The use of alcohol and medicines among Australian adults

Aust N Z J Public Health. 2007 Dec;31(6):529-32. doi: 10.1111/j.1753-6405.2007.00138.x.

Abstract

Objective: To collect Australian population-based data on concurrent use of conventional medicines, complementary/alternative medicines (CAM), and alcohol.

Method: National survey administered in December 2005 to 816 Australian adults.

Results: 71% of respondents reported recent (last 24 hour) use of conventional medicine or CAM. 24% had recently consumed alcohol and conventional medicine, 17% alcohol and CAM and 13% alcohol and both types of medicines. Use of blood pressure and arthritis medicines was significantly more likely among daily drinkers than less than daily drinkers and non-drinkers.

Conclusions: Concurrent use of medicines and alcohol is common, particularly among older people.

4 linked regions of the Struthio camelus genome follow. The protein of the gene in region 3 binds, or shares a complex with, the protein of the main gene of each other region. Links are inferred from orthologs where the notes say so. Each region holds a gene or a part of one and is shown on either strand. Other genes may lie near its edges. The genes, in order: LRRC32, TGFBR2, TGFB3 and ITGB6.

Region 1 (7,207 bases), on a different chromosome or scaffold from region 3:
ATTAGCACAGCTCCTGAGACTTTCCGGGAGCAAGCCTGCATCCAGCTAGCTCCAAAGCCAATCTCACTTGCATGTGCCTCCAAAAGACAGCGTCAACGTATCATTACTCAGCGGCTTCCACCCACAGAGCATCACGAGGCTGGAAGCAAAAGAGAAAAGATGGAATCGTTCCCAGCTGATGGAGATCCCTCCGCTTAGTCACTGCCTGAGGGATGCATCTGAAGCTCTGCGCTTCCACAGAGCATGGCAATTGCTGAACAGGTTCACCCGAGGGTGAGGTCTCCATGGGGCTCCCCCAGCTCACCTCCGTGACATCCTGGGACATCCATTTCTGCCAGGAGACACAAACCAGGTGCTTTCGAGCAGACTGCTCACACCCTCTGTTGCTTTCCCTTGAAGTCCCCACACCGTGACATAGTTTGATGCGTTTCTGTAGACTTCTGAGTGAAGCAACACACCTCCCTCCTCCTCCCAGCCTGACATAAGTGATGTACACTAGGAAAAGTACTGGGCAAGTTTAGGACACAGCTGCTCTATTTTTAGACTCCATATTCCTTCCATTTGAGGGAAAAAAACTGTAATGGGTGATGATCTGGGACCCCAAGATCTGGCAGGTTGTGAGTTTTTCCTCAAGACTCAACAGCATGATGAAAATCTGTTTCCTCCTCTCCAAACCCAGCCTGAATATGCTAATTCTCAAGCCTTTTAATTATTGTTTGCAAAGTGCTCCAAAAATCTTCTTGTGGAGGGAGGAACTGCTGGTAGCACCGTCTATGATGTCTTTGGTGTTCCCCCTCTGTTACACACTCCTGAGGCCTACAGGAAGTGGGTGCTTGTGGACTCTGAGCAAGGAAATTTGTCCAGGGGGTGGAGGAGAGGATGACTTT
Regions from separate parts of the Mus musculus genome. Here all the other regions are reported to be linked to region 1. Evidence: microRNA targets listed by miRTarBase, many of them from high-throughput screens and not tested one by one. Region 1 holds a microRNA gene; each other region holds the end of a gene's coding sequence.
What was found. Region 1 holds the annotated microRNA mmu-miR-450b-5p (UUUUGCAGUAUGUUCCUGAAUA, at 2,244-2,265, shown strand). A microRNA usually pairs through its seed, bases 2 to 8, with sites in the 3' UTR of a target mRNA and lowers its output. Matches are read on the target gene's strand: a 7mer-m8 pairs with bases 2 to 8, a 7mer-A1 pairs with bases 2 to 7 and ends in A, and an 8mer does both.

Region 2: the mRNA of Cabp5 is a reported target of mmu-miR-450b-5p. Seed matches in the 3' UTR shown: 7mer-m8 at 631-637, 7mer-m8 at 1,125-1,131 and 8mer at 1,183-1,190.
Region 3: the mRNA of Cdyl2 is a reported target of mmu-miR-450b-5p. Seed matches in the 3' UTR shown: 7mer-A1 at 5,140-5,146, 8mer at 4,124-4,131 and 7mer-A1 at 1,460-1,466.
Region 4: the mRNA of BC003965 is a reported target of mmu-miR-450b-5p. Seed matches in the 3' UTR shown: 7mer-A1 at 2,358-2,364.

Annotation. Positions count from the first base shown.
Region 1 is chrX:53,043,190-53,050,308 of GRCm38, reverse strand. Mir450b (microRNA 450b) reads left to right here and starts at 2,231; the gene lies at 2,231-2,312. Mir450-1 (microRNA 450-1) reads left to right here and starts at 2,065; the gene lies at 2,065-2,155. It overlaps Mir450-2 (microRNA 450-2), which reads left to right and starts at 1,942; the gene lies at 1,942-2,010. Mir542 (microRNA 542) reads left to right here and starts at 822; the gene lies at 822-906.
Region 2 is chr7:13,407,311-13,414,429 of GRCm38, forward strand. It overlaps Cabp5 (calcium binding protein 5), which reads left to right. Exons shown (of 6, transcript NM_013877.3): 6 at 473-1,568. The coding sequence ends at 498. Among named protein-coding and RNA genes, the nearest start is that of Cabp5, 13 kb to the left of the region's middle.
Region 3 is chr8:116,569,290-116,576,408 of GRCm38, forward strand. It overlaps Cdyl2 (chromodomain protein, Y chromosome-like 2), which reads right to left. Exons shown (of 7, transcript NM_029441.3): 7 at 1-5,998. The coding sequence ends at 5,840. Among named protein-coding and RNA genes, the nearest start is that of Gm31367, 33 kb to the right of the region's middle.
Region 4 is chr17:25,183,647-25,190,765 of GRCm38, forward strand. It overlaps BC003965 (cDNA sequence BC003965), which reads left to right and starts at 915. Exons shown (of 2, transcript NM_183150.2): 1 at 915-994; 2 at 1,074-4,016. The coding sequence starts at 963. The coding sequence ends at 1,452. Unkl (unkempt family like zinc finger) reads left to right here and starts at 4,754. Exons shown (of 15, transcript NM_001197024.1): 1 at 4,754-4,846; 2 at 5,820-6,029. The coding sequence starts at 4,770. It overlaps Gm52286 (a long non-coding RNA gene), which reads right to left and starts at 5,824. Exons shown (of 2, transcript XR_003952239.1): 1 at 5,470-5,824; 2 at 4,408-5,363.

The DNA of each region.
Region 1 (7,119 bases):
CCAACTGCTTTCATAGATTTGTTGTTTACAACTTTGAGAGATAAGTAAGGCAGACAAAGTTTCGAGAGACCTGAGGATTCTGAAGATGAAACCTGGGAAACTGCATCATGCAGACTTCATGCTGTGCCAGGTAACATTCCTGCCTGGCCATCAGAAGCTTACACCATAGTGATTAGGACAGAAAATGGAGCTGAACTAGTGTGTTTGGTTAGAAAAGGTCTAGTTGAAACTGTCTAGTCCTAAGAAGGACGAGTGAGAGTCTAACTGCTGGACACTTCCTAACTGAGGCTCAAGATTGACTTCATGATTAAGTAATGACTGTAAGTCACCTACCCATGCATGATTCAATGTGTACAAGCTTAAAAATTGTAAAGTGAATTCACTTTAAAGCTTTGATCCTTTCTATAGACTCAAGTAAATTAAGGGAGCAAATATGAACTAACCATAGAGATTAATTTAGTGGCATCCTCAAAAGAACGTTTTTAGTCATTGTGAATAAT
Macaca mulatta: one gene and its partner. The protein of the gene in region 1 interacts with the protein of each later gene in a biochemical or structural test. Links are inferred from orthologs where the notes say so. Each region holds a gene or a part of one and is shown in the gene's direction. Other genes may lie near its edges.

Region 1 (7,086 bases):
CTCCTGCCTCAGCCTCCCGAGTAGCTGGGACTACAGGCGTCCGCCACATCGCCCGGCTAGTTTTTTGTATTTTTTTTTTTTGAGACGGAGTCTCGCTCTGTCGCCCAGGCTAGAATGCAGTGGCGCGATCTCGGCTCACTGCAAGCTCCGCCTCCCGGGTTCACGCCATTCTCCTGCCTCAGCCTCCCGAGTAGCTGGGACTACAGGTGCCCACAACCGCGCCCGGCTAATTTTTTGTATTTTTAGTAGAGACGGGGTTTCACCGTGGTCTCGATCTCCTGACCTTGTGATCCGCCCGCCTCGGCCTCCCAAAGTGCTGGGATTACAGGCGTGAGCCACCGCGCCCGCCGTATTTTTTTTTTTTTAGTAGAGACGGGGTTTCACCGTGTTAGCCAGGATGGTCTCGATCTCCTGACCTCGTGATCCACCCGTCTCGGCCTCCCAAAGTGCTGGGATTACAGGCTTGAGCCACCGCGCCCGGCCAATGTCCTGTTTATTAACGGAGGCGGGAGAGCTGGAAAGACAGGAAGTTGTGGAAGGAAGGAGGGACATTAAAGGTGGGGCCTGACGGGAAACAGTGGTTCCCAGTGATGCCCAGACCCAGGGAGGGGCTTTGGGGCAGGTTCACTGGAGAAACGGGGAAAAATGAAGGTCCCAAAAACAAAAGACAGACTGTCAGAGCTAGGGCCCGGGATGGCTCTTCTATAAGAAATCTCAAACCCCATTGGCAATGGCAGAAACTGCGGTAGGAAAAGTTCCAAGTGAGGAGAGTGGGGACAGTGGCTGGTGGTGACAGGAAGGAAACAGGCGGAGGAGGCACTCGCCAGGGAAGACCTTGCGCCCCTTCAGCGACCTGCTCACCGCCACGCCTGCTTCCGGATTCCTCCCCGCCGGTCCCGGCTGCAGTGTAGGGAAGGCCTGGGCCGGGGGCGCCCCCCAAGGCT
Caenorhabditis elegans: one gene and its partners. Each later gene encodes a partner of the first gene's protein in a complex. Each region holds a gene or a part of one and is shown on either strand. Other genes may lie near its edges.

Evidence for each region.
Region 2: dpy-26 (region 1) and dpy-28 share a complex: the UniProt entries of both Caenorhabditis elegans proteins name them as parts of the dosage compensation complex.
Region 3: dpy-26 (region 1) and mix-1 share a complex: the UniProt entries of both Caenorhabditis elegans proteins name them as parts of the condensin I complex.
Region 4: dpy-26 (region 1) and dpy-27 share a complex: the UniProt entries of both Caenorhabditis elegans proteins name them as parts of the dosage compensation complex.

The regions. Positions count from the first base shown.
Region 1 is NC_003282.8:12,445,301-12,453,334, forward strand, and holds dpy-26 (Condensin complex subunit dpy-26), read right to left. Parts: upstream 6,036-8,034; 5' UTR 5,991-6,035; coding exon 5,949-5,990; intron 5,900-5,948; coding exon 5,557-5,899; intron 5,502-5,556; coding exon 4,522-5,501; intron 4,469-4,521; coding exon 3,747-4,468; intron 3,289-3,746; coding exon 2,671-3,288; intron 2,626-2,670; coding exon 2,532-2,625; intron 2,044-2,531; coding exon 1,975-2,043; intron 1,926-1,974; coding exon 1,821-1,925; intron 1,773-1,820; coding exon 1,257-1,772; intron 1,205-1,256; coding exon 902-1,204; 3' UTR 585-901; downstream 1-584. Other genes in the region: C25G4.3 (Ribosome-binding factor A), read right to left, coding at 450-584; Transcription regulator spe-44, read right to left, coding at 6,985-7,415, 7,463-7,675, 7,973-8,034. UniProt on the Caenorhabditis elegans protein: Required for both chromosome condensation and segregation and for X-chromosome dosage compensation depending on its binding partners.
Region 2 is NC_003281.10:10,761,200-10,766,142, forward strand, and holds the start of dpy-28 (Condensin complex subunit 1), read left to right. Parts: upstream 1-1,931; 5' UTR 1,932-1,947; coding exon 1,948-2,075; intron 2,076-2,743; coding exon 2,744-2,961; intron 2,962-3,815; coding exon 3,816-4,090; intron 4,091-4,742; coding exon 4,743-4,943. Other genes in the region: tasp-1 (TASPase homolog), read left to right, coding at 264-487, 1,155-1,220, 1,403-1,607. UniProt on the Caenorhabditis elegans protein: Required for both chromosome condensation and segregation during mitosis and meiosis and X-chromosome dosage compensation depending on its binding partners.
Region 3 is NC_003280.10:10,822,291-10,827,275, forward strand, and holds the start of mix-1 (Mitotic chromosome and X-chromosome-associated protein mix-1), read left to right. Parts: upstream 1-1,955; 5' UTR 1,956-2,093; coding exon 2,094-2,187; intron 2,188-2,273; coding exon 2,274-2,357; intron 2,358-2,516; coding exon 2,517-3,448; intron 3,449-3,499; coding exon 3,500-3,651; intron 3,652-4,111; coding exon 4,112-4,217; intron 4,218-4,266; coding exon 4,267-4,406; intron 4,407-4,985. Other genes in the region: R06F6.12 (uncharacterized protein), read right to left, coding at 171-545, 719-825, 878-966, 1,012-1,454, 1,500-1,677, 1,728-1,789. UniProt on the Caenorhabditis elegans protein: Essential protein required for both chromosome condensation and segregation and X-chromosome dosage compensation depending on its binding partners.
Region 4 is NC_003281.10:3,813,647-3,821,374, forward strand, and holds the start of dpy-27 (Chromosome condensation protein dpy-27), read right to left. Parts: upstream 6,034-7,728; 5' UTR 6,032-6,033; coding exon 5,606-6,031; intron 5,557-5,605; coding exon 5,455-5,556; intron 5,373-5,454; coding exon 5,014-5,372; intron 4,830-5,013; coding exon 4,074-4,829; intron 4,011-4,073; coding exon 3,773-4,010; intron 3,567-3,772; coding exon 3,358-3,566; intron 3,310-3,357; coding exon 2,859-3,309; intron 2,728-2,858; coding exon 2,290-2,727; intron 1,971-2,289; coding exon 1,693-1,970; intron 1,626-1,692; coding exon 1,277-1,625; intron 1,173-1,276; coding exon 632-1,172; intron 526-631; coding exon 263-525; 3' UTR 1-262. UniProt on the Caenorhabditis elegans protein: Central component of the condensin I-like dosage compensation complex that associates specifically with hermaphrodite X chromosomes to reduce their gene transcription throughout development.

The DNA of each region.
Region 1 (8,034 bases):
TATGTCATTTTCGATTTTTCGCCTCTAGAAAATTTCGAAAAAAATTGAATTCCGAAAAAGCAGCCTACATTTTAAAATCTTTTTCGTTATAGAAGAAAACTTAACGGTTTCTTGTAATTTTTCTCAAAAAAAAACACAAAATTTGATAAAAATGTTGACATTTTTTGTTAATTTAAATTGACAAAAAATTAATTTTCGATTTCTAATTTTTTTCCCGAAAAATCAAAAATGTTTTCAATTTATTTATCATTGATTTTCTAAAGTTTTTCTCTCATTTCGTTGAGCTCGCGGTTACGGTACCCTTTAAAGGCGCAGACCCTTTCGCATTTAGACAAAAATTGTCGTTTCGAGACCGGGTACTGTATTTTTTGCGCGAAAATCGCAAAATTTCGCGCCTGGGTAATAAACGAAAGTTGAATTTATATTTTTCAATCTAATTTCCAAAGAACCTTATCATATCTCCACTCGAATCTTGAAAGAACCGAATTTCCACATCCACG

Implications: Use of alcohol may have an impact on the stability of chronic illness managed by medicines or other types of interactions with medicines, such as sedation. Health care professionals should routinely inquire about such use to be able to incorporate appropriate safety strategies into clinical management.

Publication types

  • Research Support, Non-U.S. Gov't

MeSH terms

  • Adult
  • Aged
  • Alcohol Drinking*
  • Australia
  • Complementary Therapies*
  • Drug Prescriptions*
  • Drug-Related Side Effects and Adverse Reactions*
  • Ethanol / pharmacology*
  • Female
  • Herb-Drug Interactions*
  • Humans
  • Male
  • Middle Aged
  • Nonprescription Drugs*
  • Pharmaceutical Preparations
  • Risk Assessment

Substances

  • Nonprescription Drugs
  • Pharmaceutical Preparations
  • Ethanol